30 Jul 2015
By Tom Fedorowytsch
Ten bikie clubs operating in South Australia are expected to be declared criminal organisations in a matter of days after controversial legislation passed the state’s Parliament.
The bill passed the Lower House this afternoon.
Members of clubs, including the Hell’s Angels and the Mongols, will be banned from recruiting others and gathering in public under the legislation, as well as entering pubs and bars wearing their gang logos or colours.
SA Attorney-General John Rau said he expected the laws to be in place by early August. “We take the threat [of bikie gangs] very seriously,” he said.
“My expectation is that we would see a very swift change in behaviour of some of these groups. “Where [the gangs] are commonly seen now, they won’t be seen.”
The passage of the laws was only possible after the Labor Government reached a compromise with the Liberal Opposition, scrapping plans to include 17 interstate and overseas gangs in the declarations.
Mr Rau said the Government might never need to extend the powers to cover interstate groups. “They will be done as and when SAPOL advise me that it’s necessary to do so. I guess the short answer is if they all keep clear of South Australia and don’t come here then it may never be done,” he said.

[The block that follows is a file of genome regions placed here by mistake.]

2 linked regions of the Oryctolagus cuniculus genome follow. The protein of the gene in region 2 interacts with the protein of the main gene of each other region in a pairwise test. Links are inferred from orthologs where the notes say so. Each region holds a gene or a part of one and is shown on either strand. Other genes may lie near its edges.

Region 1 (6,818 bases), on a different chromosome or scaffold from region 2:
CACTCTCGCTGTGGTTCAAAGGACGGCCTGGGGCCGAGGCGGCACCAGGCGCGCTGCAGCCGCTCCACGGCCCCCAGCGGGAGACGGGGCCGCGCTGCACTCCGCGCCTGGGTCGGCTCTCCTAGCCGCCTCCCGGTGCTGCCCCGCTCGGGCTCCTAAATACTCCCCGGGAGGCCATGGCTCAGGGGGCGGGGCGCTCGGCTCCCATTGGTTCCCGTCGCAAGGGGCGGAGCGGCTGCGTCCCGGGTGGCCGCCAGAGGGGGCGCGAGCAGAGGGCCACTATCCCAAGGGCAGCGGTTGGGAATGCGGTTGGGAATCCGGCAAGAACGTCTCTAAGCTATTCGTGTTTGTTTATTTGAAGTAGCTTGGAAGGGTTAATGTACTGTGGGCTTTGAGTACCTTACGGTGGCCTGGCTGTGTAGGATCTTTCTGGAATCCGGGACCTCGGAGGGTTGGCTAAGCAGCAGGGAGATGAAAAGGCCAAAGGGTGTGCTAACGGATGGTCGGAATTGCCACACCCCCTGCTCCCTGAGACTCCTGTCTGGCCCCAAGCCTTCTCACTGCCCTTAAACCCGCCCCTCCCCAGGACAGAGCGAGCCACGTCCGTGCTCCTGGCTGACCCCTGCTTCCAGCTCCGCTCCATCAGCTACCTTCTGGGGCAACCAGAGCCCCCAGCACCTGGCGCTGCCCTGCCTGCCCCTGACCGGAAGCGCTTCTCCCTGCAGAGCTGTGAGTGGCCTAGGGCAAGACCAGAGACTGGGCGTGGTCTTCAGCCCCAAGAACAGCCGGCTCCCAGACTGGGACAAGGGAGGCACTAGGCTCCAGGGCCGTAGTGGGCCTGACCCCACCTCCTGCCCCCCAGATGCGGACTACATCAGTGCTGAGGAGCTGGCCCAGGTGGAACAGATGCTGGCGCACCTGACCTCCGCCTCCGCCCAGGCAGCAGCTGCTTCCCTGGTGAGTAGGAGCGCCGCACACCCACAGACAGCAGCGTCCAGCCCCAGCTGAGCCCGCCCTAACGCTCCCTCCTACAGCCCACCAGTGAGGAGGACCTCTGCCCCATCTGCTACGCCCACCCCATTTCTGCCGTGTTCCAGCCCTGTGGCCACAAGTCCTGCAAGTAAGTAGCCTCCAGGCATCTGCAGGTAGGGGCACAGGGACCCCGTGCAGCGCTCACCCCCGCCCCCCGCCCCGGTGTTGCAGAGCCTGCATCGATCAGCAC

Four Members of the Legislative Council voted against the bill, including two Greens, plus Dignity for Disability’s Kelly Vincent and Liberal MLC Andrew McLachlan.
Mr McLachlan crossed the floor because he was concerned the separation of powers was being breached.
“We must not, in seeking to fight organised crime, undermine our hard-fought freedoms at the same time,” he told Parliament.
“South Australian politics seems incapable of self-restraint and keeping faith with its core values.
“Instead the Parliament creates precedents for even more dangerous and oppressive laws, while being cheered on by a police force that appears to have forgotten its privileged role in the community.
“The passing of this bill shows us that there is a gaping wound in our political culture and leadership.”
The Government turned to Parliament rather than the courts to shut down bikie clubs after parts of its original bikies laws were struck down by the High Court in 2010. South Australia Police welcomed passage of the legislation, saying it would help their efforts to disrupt and dismantle serious and organised crime groups. It said outlaw motorcycle gangs were now on notice and police would ensure the additional powers were used if necessary.